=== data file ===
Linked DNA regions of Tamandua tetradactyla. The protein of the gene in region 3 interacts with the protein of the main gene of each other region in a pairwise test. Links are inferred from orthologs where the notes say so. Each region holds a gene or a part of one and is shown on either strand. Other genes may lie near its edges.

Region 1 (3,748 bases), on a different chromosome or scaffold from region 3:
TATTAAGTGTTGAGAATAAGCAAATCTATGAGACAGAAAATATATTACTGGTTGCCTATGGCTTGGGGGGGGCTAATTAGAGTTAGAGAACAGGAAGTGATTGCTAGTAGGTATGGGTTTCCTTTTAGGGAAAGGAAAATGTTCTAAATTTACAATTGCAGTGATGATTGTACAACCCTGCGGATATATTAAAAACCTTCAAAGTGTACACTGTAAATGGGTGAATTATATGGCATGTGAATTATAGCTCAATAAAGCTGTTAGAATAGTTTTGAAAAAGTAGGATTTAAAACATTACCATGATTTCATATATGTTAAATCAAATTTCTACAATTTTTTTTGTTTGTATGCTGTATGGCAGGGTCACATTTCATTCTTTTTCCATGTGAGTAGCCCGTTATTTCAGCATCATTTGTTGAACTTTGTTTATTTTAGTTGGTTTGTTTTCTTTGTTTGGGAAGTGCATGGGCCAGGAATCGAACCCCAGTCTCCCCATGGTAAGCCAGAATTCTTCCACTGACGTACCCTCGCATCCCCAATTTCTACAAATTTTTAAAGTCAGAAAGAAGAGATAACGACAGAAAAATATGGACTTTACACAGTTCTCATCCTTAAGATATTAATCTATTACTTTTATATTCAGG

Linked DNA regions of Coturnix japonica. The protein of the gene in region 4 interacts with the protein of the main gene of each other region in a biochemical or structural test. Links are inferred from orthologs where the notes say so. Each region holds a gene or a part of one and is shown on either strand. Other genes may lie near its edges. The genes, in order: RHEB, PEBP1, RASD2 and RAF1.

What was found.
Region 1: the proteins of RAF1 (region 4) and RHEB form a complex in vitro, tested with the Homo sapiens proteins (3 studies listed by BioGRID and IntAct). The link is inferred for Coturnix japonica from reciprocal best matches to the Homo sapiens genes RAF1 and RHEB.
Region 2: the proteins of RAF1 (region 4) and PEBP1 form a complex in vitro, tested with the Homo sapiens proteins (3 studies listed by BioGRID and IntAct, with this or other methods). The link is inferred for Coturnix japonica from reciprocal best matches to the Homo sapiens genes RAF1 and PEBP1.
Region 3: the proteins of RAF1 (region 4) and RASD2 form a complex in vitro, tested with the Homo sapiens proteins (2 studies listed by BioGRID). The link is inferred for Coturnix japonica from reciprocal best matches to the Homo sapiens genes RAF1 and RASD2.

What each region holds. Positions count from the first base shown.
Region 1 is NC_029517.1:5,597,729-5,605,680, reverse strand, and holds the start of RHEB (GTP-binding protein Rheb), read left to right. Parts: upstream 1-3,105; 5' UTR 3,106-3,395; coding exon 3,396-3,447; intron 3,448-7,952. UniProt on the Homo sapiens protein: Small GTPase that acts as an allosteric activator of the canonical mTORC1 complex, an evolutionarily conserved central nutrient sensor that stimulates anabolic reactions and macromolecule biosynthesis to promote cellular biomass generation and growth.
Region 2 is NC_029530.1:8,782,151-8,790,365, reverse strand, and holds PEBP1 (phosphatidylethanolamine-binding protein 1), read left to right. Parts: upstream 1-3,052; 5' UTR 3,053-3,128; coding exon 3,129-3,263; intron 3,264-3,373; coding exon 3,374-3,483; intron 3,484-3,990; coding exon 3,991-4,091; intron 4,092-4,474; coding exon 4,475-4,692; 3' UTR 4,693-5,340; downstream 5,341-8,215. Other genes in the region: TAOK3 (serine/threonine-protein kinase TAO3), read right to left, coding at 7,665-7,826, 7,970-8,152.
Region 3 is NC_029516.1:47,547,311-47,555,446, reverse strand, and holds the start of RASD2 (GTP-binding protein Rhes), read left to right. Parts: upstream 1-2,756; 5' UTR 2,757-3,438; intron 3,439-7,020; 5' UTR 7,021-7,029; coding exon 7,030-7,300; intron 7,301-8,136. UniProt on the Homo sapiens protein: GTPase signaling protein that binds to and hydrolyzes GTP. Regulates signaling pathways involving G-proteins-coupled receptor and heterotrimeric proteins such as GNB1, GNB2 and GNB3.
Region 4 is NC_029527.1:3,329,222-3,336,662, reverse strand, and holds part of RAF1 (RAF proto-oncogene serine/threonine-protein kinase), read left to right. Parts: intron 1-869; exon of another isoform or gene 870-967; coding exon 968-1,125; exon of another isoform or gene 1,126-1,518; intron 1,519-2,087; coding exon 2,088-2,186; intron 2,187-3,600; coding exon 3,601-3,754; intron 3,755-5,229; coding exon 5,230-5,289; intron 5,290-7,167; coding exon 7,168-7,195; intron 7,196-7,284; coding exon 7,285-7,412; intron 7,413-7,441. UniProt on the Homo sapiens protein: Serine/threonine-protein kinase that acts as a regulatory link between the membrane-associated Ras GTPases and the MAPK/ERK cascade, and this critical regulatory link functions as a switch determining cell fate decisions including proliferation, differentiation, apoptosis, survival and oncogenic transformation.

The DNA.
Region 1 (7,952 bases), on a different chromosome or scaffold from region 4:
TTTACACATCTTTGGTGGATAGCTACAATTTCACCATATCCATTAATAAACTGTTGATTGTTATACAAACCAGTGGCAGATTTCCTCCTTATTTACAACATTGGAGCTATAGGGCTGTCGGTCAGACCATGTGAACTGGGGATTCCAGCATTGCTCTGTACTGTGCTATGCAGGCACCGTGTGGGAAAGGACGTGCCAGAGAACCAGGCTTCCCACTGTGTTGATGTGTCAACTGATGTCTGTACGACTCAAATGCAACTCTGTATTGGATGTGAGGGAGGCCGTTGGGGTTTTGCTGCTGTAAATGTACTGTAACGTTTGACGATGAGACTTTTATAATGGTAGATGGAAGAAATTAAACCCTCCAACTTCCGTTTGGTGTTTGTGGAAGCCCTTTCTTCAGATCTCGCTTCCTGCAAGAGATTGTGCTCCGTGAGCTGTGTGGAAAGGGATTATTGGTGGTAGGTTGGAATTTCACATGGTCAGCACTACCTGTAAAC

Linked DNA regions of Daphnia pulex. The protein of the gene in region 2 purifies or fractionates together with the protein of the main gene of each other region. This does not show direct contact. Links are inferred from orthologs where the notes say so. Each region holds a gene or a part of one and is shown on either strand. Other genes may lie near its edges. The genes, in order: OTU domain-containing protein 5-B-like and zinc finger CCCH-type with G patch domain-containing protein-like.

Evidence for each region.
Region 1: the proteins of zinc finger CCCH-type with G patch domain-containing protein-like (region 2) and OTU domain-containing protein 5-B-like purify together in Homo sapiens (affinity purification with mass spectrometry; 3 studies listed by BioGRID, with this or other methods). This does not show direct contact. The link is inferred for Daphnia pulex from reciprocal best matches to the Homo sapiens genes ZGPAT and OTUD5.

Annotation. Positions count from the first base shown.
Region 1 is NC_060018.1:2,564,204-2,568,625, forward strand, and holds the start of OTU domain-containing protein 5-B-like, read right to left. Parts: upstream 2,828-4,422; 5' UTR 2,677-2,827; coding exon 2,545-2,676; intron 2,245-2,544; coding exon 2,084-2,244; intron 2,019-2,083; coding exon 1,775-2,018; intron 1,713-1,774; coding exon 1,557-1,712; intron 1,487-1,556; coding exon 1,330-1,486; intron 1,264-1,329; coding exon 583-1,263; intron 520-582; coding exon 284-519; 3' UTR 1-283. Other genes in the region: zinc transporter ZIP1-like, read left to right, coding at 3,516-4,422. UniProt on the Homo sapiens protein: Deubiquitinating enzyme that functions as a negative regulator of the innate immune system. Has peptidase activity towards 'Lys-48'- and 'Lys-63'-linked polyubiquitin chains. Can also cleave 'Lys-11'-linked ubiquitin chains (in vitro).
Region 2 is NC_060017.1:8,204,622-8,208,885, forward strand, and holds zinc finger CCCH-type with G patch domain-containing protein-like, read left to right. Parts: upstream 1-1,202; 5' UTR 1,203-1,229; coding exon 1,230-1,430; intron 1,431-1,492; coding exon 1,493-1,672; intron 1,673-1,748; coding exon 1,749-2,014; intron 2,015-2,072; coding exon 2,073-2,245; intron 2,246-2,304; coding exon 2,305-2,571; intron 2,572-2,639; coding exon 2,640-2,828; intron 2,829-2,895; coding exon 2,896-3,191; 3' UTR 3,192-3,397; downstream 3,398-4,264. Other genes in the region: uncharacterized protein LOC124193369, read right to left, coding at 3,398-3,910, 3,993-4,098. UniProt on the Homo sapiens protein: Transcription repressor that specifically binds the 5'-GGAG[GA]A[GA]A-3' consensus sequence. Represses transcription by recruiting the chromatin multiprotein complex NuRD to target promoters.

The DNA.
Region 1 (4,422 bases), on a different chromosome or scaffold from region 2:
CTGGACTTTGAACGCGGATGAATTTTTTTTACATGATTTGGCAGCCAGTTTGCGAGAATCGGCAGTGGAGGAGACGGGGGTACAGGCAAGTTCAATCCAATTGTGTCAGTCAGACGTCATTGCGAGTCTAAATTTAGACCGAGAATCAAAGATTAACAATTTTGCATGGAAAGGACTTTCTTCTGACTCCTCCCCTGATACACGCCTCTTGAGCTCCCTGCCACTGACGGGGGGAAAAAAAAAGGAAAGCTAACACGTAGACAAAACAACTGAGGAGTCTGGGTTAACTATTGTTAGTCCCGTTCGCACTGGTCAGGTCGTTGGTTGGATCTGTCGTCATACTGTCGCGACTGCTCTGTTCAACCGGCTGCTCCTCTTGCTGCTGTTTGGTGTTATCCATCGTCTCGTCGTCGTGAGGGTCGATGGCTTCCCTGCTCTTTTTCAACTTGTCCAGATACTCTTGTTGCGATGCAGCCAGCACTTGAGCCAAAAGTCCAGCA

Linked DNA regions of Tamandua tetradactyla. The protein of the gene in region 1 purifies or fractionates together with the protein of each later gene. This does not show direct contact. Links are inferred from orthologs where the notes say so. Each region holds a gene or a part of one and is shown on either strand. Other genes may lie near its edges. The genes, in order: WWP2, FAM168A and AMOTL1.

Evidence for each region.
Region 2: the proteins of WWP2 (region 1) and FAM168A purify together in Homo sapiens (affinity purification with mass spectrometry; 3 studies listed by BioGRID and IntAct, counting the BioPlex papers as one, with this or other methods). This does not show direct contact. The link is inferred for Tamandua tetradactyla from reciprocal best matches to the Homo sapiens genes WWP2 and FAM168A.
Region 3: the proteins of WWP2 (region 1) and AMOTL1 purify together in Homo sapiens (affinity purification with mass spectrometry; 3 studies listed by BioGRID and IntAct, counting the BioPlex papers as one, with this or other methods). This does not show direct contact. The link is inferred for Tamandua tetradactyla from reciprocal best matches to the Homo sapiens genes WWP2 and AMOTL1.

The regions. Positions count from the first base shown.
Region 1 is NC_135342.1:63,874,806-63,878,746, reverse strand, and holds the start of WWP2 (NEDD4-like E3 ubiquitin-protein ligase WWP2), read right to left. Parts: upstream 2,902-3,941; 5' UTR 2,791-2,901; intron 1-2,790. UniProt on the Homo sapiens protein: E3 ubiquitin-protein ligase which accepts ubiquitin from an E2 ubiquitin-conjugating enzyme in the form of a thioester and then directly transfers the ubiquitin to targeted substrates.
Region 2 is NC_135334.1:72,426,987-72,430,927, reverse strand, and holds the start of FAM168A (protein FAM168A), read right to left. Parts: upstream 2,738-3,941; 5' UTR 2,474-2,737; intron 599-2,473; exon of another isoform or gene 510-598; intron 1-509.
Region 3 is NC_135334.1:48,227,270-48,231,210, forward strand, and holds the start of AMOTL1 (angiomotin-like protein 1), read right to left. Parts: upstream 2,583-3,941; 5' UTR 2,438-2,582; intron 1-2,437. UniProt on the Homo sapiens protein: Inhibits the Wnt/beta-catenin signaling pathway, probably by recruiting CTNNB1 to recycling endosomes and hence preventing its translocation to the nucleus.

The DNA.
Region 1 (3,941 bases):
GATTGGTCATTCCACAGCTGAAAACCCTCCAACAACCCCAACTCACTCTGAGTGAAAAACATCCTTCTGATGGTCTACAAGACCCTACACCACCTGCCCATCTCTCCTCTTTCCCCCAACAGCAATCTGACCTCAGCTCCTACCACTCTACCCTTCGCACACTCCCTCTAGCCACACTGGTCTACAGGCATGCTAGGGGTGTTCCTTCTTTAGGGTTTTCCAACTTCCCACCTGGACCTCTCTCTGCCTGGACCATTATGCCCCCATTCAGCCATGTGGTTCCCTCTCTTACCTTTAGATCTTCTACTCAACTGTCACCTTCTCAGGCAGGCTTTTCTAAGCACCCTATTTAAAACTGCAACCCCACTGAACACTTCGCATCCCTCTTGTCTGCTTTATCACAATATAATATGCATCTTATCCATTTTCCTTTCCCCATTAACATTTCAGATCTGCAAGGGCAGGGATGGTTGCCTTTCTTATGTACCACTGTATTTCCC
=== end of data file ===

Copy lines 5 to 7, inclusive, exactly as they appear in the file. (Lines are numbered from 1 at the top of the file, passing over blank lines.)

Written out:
What was found.
Region 1: the proteins of RAF1 (region 4) and RHEB form a complex in vitro, tested with the Homo sapiens proteins (3 studies listed by BioGRID and IntAct). The link is inferred for Coturnix japonica from reciprocal best matches to the Homo sapiens genes RAF1 and RHEB.
Region 2: the proteins of RAF1 (region 4) and PEBP1 form a complex in vitro, tested with the Homo sapiens proteins (3 studies listed by BioGRID and IntAct, with this or other methods). The link is inferred for Coturnix japonica from reciprocal best matches to the Homo sapiens genes RAF1 and PEBP1.